China’s Economy: What Exactly Is It?

Another student guest post, this one on China’s economy.  Seriously, I will get back to posting on Europe at some point…

From Arvind Subramanian’s article, “Learning from Chinese Mercantilism”

Among modern economies, few are more dynamic than China.  Even with recent news about the slowing of the manufacturing sector, three decades of a nearly 10% annual growth rate have made it the envy of many developing economies.  Much of this success owes to the state-run economy, but while the government maintains core elements of communist political control, it may be a misnomer to label their political economic system as communist, despite popular views to the contrary.  However, while their recent economic policies move further away from practices commonly associated with communism, we are left with one major question: what system is China trying to adopt?

While economic liberalism and social democracy can easily be ruled out as an option, mercantilism seems to stick. Mercantilist thinking used to dominate economic policy as countries believed the best way of ensuring a country’s prosperity was to make few imports and many exports, thereby generating a net inflow of foreign exchange and maximizing the country’s gold stocks.  In its core philosophy, mercantilist economics puts the state before individuals in the economy.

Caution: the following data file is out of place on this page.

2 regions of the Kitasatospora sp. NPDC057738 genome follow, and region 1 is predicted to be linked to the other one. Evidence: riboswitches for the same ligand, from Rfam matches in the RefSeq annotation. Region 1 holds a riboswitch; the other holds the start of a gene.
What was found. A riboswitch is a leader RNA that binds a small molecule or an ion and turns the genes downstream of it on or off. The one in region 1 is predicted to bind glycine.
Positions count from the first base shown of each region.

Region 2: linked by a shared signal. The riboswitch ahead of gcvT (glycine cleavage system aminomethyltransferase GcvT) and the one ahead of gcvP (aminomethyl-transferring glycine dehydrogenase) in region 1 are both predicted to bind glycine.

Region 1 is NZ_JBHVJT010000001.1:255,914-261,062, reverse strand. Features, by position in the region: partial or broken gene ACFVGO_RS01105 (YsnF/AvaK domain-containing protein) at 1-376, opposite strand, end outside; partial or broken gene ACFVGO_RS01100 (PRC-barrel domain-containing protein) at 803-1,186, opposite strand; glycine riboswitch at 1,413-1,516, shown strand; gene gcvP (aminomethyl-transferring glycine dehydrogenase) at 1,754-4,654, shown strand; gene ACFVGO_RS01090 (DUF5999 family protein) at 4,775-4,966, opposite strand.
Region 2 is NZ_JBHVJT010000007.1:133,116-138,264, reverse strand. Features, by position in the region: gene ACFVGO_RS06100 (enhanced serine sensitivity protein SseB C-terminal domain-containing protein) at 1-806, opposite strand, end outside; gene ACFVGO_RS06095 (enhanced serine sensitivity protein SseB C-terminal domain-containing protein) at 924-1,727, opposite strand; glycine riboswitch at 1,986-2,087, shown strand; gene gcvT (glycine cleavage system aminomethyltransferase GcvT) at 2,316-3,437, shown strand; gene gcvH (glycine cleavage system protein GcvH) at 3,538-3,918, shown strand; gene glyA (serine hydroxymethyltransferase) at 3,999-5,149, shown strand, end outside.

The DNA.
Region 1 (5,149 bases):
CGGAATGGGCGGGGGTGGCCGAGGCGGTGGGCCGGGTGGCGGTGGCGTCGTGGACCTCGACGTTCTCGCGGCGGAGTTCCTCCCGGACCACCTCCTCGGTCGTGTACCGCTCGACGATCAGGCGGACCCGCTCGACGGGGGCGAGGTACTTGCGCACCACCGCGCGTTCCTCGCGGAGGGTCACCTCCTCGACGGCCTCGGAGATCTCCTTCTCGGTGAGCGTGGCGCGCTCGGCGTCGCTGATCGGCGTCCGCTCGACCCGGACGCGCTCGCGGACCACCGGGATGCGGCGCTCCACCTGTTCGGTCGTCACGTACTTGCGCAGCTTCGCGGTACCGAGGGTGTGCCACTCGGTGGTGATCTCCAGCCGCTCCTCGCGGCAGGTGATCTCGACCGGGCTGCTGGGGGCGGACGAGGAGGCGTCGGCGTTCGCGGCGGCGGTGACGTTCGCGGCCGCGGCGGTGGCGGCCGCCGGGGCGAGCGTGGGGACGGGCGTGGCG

China has enacted many policies in the past decade that mirror mercantilist thinking. They have all but forced foreign companies into joint ventures with Chinese firms, transfer intellectual property, and produce in China in order to enter the market. China also has the notorious habit of providing multiple subsidies to domestic firms and manipulating their currency, which along with cheap labor and large inflows of foreign direct investment, has resulted in a large foreign exchange reserve, strengthening China’s success in the market. These policies have resulted in Chinese growth and reduced the vulnerability risk.

Chinese mercantilism has made them very unpopular with many corporations in the market, including Imax, who are tired of the continuing intellectual property theft.

Image from “China reforms boost stocks from baby formula to construction” (CNN)

However, although mercantilism seems to be where China is heading, many policies in their new reform plan that they plan to implement are policies that help the people of the country, a tactic that falls out of the realm of mercantilist economics. The reforms include welfare reformation, a relaxed one-child policy, and greater rights to farmers. Some financial reforms in this plan also include loosening controls on the price of water and natural resources and allowing privately owned companies to play a much bigger role in the economy (Ranasinghe).  This could result in the largest state-owned banks seeing a negative impact on asset quality as they face increased competition in a market-driven economy.

So is China now completely mercantilist?  It’s hard to give a definitive answer. Although many of their policies over the past decade have resembled those of a mercantilist mind-set, the implementation of the new reforms proposed this past year look to bring China more into the free market. The key is to continue to monitor China’s economic growth and consumption and see if they ever fall into a clear category.




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